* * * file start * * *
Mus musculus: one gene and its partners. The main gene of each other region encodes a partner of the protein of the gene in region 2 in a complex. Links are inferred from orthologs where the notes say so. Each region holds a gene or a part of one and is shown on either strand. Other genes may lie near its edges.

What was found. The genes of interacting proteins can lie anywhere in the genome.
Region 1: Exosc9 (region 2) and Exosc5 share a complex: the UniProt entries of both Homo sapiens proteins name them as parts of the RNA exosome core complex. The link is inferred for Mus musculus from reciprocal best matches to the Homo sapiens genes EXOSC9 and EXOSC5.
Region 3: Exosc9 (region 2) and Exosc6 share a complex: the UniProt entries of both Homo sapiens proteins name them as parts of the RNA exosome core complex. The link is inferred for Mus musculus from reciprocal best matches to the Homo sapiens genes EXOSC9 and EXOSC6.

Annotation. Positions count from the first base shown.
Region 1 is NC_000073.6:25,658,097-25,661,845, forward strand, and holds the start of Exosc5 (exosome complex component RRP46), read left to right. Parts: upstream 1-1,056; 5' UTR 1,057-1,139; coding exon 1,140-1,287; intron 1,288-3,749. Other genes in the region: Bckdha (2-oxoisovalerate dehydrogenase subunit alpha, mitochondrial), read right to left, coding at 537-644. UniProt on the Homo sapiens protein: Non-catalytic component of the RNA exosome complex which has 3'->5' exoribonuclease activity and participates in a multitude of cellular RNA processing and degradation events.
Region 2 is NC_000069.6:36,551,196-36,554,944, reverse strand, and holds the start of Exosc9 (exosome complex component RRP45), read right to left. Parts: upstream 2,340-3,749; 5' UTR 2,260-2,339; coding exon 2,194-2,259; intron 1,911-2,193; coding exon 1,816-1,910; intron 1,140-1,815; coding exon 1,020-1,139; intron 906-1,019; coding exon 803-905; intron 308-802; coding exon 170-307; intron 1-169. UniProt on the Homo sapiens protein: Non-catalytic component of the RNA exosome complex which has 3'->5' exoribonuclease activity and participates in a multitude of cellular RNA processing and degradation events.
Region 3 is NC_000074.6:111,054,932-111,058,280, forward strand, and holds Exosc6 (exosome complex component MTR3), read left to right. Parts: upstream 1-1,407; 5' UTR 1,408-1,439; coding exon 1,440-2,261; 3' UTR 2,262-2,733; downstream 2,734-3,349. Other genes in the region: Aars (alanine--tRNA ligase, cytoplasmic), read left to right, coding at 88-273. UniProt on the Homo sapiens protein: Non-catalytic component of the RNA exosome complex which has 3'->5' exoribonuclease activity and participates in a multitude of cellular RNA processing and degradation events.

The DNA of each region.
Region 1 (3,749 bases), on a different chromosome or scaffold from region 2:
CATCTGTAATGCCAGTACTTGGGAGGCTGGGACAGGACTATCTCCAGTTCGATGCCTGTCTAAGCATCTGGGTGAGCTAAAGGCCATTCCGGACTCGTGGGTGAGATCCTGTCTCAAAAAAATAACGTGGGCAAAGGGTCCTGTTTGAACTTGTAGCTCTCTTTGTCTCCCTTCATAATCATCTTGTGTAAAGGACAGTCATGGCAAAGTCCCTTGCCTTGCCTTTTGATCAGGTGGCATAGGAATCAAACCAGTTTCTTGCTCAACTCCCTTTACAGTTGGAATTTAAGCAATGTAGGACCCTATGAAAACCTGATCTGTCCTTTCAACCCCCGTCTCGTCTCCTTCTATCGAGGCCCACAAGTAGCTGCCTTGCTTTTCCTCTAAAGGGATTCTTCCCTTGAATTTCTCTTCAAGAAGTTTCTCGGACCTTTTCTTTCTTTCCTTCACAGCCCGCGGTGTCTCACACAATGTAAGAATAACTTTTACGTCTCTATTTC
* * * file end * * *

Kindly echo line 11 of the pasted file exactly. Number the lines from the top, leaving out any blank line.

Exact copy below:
CATCTGTAATGCCAGTACTTGGGAGGCTGGGACAGGACTATCTCCAGTTCGATGCCTGTCTAAGCATCTGGGTGAGCTAAAGGCCATTCCGGACTCGTGGGTGAGATCCTGTCTCAAAAAAATAACGTGGGCAAAGGGTCCTGTTTGAACTTGTAGCTCTCTTTGTCTCCCTTCATAATCATCTTGTGTAAAGGACAGTCATGGCAAAGTCCCTTGCCTTGCCTTTTGATCAGGTGGCATAGGAATCAAACCAGTTTCTTGCTCAACTCCCTTTACAGTTGGAATTTAAGCAATGTAGGACCCTATGAAAACCTGATCTGTCCTTTCAACCCCCGTCTCGTCTCCTTCTATCGAGGCCCACAAGTAGCTGCCTTGCTTTTCCTCTAAAGGGATTCTTCCCTTGAATTTCTCTTCAAGAAGTTTCTCGGACCTTTTCTTTCTTTCCTTCACAGCCCGCGGTGTCTCACACAATGTAAGAATAACTTTTACGTCTCTATTTC